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Spring 2003 | Volume 26, Number 2 | Campus
New Symposium Honors the Palestinian Heritage of Late Professor Wadad Saba

, a Palestinian Christian and beloved professor of music, voice and opera at Seattle Pacific University, had a vision for her Middle East homeland. Colleague and Professor of History Don Holsinger describes Saba’s hope for Israel and Palestine this way: “Two states peacefully existing side by side in mutual recognition, with liberty and justice for all residents of the Holy Land.”

Saba, who worked through Palestinian aid organizations to raise funds for the medical and educational needs of children in the West Bank, died of cancer in 2002. But her legacy lives on in the Wadad Saba Symposium, which drew capacity crowds in February, including many from Seattle’s Palestinian and Israeli communities.

The keynote address, “A Vision for Hope: Prospects for Palestinian-Israeli Peace,” was delivered by Jonathan Kuttab, Palestinian Christian, pacifist and human rights lawyer in Jerusalem. He spoke passionately of Palestinian lands being seized and of Palestinians imprisoned and tortured. “And yet, despite a life immersed in the painful conflict,” says Tim Dearborn, SPU dean of the chapel, “Kuttab spoke with a sense of humor and hope.”

Although he recognizes that the Christian community in America is not of one mind over either the cause or the resolution of the conflict, Dearborn describes the symposium as a success. “It brought together strong voices on behalf of a U.S. policy to ensure justice for the Palestinians and Israelis,” he says. “We heard the full range of views on the subject.”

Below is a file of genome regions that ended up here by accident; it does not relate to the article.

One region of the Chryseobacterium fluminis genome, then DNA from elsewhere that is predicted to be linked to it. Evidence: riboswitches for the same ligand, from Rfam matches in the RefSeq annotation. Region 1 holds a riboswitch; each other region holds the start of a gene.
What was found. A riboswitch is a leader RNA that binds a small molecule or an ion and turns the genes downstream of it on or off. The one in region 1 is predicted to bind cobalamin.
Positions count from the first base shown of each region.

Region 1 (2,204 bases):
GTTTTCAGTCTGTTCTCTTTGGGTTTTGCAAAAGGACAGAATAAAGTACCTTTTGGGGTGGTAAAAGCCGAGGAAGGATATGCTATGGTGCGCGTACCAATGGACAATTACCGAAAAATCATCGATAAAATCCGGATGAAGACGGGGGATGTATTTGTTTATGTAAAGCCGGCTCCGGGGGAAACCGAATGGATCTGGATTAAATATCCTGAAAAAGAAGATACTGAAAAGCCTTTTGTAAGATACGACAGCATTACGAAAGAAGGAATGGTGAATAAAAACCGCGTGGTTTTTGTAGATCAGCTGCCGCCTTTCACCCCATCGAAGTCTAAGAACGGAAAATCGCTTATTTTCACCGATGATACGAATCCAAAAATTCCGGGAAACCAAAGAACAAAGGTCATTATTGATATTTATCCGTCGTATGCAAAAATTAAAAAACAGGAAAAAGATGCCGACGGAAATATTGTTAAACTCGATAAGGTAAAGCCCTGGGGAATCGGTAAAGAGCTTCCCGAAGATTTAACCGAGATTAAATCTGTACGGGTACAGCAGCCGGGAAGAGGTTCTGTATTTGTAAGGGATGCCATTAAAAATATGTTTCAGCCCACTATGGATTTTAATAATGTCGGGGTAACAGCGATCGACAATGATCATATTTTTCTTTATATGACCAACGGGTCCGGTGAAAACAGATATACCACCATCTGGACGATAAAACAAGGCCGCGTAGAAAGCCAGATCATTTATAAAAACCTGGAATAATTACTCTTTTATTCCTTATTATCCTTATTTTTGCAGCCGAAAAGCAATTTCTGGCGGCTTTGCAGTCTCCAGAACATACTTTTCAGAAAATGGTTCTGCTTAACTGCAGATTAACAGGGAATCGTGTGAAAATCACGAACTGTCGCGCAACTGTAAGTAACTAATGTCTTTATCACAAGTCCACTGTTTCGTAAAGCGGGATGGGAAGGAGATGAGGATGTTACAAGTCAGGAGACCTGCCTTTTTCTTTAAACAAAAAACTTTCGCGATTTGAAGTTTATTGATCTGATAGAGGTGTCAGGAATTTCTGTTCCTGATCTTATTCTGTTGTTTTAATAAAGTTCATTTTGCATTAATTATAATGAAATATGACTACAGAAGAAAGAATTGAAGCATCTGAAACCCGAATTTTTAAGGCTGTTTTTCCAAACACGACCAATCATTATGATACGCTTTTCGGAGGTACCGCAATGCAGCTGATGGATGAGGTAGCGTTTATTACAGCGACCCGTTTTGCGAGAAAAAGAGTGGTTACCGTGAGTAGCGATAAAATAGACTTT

Kuttab also spoke as part of a panel moderated by Holsinger. Panel members — with representatives of Judaism, Christianity and Islam — included Jim Wall, former editor of Christian Century; Magid Shihade, a Muslim Palestinian and graduate student at the University of Washington; Yaffa Moritz, an Israeli-American and co-founder of the organization Beyond Borders; and others.

Julie Mullins, a junior from Shawnee, Oklahoma, appreciated hearing from a spectrum of people on the topic. “It made me think about how true compassion, especially in the context of Christianity, is about looking to the interests of all people, about seeking truth beyond one’s natural or cultural boundaries.”

A check for $10,000 from the estate of Wadad Saba was presented at the symposium by Saba’s sister, Laila Salibi, to establish the Wadad Saba Scholarship Endowment for students majoring in vocal music.

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From the President
Cultivating hope in the face of chaos is vital today. "This is the time for a Christian university to dig down deep into its formative foundations … and decide quite clearly what bread we have to offer,” says President Philip Eaton.

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